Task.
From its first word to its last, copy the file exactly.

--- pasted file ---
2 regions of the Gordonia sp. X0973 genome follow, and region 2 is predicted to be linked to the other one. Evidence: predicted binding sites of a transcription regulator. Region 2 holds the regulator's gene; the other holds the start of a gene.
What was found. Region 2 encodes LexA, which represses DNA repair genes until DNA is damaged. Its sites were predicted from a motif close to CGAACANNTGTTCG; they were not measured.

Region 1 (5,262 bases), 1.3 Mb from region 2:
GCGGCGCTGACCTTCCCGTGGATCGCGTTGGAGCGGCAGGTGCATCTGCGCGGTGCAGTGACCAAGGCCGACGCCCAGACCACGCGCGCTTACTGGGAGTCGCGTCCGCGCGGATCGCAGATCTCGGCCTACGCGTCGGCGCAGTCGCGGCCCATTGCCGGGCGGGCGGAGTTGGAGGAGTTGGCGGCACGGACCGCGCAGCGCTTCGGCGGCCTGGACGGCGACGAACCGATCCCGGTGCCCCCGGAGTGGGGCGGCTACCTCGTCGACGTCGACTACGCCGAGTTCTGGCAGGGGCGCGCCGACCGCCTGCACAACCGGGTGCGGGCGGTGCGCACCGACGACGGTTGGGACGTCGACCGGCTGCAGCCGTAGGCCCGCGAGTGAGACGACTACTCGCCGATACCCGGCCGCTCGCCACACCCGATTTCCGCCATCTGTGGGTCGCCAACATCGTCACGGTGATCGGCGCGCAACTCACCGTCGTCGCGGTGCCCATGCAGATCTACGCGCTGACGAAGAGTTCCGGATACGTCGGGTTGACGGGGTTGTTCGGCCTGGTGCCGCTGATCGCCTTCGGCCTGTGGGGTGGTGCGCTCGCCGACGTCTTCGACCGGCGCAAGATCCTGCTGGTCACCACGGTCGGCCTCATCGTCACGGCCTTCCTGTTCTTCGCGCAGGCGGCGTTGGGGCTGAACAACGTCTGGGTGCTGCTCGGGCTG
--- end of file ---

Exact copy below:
2 regions of the Gordonia sp. X0973 genome follow, and region 2 is predicted to be linked to the other one. Evidence: predicted binding sites of a transcription regulator. Region 2 holds the regulator's gene; the other holds the start of a gene.
What was found. Region 2 encodes LexA, which represses DNA repair genes until DNA is damaged. Its sites were predicted from a motif close to CGAACANNTGTTCG; they were not measured.

Region 1 (5,262 bases), 1.3 Mb from region 2:
GCGGCGCTGACCTTCCCGTGGATCGCGTTGGAGCGGCAGGTGCATCTGCGCGGTGCAGTGACCAAGGCCGACGCCCAGACCACGCGCGCTTACTGGGAGTCGCGTCCGCGCGGATCGCAGATCTCGGCCTACGCGTCGGCGCAGTCGCGGCCCATTGCCGGGCGGGCGGAGTTGGAGGAGTTGGCGGCACGGACCGCGCAGCGCTTCGGCGGCCTGGACGGCGACGAACCGATCCCGGTGCCCCCGGAGTGGGGCGGCTACCTCGTCGACGTCGACTACGCCGAGTTCTGGCAGGGGCGCGCCGACCGCCTGCACAACCGGGTGCGGGCGGTGCGCACCGACGACGGTTGGGACGTCGACCGGCTGCAGCCGTAGGCCCGCGAGTGAGACGACTACTCGCCGATACCCGGCCGCTCGCCACACCCGATTTCCGCCATCTGTGGGTCGCCAACATCGTCACGGTGATCGGCGCGCAACTCACCGTCGTCGCGGTGCCCATGCAGATCTACGCGCTGACGAAGAGTTCCGGATACGTCGGGTTGACGGGGTTGTTCGGCCTGGTGCCGCTGATCGCCTTCGGCCTGTGGGGTGGTGCGCTCGCCGACGTCTTCGACCGGCGCAAGATCCTGCTGGTCACCACGGTCGGCCTCATCGTCACGGCCTTCCTGTTCTTCGCGCAGGCGGCGTTGGGGCTGAACAACGTCTGGGTGCTGCTCGGGCTG